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DPIC RELEASES 2006 YEAR END REPORT NOTING DECLINE IN USE OF THE DEATH PENALTY

DPIC's 12th annual Year End Report was released on December 14 and reveals a broad decline in the use of the death penalty in the U.S. based on a number of factors:  the public now favors life without parole over the death penalty; the number of executions has dropped to the fewest in a decade, in part because of challenges to the lethal injection process; and the annual number of death sentences is now at a 30-year low.  The report notes that various states have put a hold on all executions, while others are reviewing problems in the capital punishment system.  The report cites a number of new developments, including the challenges posed by the severe mental illness of many on death row, and quotes a series of law enforcement personnel, editorials, and public officials voicing serious concerns about the death penalty.


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NEW RESOURCES: Bureau of Justice Statistics Releases Capital Punishment, 2005

The Bureau of Justice Statistics has just released the 2005 version of its annual report on the death penalty in the U.S. The report notes that both the number of death sentences and the size of death row were down for 2005, and that this represents a trend over the past 5 years. The report states that there were 60 executions in 2005, all by lethal injection, and that the time between sentencing and execution was longer in 2005 than in 2004.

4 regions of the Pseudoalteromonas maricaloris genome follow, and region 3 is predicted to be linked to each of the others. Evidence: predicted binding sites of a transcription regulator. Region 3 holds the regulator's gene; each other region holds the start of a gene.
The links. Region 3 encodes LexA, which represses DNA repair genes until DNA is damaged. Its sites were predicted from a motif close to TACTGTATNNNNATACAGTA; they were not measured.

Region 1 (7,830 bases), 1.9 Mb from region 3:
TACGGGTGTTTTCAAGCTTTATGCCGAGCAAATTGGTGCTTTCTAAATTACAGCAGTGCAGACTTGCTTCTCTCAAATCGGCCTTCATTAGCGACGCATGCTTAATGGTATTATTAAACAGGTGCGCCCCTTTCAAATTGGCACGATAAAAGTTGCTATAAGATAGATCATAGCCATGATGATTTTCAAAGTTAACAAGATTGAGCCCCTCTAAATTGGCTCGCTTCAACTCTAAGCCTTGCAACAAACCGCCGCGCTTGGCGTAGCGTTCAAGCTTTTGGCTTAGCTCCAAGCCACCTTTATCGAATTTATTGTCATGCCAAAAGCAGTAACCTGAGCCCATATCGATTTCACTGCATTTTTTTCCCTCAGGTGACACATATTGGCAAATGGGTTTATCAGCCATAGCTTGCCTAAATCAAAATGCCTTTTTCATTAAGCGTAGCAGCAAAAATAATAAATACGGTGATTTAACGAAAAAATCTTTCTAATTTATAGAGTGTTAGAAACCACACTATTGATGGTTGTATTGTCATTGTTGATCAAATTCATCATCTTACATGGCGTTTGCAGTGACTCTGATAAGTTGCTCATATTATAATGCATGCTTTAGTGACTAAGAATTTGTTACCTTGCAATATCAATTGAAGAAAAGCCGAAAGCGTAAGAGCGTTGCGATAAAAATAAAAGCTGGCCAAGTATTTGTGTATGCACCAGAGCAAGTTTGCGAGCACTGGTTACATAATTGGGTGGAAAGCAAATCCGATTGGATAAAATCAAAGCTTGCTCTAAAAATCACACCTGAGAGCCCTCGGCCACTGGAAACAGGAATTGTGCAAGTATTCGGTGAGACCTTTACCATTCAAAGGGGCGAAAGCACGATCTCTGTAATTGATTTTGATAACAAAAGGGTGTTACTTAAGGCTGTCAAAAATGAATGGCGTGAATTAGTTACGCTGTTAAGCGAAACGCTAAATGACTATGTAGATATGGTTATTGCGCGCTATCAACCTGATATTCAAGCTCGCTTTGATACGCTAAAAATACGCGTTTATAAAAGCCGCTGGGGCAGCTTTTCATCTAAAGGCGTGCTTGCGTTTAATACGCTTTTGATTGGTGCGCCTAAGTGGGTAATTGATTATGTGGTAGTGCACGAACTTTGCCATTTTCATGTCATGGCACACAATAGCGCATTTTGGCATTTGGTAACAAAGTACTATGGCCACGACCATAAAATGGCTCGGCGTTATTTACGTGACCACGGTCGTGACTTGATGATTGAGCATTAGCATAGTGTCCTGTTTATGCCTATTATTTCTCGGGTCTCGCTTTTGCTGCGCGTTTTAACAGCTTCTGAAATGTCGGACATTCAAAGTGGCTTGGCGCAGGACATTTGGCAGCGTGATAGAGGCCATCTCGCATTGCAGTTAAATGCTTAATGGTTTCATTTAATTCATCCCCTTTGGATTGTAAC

California had the most death sentences (23) in 2005, followed by Florida (15), Texas (14) and Alabama (12). Together these states accounted for half of those sentenced to death in 2005. California had the largest number on death row (646) and Texas had the most executions (19) in 2005.

(U.S. Dept. of Justice, Capital Punishment, 2005 (pub. December 2006)). See also DPIC's 2005 Year End Report. DPIC will be releasing its 2006 Year End Report by the end of this week, and it will have information on the death penalty in 2006. See Sentencing.


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ARBITRARINESS: Federal Judge Deeply Troubled about Inconsistencies in Lethal Injection Rulings

Recently in Ohio and other states, some inmates challenging the lethal injection process in federal courts have been given stays of executions, while others, similarly situated, have been denied stays and have been executed.  This inconsistent application of federal law in capital cases has raised concerns among a number of federal judges.  A stay was recently granted to Ohio inmate Jerome Henderson, but denied to Jeffrey Lundgren.  On December 6, U.S. District Court Judge Gregory Frost denied a stay of execution to Ohio inmate John Spirko.  However, Judge Frost sharply criticized the lack of any clear guidance from the Court of Appeals on this matter, saying it left the lower courts in a "morass of deadly ambiguity" as to how to apply the law: